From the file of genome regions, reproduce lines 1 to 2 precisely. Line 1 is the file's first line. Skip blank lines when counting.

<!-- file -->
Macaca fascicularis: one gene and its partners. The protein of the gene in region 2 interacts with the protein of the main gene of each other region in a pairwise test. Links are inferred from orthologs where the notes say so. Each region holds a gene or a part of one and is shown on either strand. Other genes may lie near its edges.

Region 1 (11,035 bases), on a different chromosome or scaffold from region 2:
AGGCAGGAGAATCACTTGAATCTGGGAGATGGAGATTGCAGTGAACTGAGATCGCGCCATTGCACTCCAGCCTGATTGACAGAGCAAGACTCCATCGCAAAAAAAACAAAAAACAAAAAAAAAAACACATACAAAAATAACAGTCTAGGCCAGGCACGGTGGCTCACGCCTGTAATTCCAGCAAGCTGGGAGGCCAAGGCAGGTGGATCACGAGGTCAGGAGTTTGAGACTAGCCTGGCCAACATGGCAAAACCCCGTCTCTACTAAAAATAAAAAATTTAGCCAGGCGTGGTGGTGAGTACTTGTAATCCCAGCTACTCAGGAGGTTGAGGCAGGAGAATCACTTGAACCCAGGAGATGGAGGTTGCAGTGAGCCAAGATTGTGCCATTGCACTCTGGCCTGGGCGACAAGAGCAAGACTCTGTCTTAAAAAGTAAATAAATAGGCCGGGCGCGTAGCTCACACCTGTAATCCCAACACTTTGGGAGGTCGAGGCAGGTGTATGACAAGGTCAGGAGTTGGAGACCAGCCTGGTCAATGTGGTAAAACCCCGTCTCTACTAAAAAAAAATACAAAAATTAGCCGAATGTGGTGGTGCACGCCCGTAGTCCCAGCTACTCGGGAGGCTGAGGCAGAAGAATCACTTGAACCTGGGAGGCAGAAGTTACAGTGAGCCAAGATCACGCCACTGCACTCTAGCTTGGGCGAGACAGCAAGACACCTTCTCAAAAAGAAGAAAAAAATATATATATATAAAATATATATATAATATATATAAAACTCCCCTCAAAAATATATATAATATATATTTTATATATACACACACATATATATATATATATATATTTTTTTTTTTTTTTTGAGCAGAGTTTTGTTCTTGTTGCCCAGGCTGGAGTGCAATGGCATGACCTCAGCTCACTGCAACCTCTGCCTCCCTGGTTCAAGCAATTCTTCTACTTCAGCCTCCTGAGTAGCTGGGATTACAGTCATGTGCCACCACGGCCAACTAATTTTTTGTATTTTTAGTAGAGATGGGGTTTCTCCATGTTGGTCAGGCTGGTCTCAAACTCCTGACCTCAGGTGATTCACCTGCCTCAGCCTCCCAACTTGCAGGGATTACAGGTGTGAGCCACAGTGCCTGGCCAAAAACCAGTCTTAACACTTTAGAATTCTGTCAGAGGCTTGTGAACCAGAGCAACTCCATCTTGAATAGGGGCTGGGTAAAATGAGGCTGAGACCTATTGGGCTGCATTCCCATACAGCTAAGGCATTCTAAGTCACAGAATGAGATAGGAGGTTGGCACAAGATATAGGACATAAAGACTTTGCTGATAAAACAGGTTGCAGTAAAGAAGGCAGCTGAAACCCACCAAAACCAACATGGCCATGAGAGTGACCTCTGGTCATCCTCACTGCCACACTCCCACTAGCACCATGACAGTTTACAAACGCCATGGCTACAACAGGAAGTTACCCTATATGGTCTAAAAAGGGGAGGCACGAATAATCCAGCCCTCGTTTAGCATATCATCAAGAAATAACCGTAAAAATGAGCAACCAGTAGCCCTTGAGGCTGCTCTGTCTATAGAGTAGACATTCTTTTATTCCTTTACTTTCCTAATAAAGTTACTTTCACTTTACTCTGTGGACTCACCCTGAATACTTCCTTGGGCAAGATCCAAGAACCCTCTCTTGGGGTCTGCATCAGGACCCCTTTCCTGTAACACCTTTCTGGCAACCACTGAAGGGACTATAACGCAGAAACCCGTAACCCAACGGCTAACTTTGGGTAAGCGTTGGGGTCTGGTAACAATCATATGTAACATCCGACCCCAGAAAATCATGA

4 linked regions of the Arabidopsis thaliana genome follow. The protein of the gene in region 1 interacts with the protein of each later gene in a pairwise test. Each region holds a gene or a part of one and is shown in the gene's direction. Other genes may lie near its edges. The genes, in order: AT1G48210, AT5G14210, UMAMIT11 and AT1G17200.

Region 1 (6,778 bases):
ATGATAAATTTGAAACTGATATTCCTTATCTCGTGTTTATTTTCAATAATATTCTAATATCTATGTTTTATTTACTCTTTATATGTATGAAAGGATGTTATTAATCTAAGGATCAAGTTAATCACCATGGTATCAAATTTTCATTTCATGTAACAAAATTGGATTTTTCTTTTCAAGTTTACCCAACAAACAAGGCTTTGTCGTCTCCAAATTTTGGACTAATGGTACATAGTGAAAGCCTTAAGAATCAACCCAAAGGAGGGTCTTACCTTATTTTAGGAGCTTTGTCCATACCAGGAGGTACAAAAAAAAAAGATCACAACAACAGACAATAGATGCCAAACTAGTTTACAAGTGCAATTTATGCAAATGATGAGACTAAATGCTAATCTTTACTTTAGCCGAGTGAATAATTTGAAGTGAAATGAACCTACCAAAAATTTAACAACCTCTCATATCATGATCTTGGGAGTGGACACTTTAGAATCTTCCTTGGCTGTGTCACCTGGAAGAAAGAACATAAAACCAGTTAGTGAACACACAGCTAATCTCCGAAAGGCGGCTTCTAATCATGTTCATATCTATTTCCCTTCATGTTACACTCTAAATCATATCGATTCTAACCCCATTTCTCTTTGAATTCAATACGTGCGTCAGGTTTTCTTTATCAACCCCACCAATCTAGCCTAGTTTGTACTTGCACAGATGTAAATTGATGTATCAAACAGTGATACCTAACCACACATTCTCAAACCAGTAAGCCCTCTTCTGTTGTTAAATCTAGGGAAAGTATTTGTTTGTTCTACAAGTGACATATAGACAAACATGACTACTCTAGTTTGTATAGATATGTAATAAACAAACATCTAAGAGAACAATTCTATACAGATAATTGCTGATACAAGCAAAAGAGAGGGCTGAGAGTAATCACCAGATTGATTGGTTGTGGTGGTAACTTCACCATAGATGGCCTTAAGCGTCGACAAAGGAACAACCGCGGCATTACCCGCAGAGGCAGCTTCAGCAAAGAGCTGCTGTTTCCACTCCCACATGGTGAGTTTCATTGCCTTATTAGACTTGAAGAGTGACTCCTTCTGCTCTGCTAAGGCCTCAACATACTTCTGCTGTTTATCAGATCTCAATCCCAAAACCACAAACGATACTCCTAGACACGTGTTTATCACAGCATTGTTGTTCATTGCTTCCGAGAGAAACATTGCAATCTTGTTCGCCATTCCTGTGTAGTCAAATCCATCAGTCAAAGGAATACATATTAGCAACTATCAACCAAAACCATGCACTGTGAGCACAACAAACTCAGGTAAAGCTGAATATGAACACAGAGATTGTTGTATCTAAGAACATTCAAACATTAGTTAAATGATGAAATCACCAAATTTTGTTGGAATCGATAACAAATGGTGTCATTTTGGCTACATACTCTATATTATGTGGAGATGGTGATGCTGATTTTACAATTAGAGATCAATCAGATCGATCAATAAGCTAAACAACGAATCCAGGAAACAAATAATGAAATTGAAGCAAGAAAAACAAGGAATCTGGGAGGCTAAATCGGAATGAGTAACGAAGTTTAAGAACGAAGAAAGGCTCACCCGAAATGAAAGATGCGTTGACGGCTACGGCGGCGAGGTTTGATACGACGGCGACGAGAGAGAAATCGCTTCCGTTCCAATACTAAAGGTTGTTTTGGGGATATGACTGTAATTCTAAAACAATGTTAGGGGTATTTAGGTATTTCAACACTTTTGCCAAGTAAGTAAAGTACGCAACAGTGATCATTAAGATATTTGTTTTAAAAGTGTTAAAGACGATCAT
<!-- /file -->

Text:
Macaca fascicularis: one gene and its partners. The protein of the gene in region 2 interacts with the protein of the main gene of each other region in a pairwise test. Links are inferred from orthologs where the notes say so. Each region holds a gene or a part of one and is shown on either strand. Other genes may lie near its edges.

Region 1 (11,035 bases), on a different chromosome or scaffold from region 2: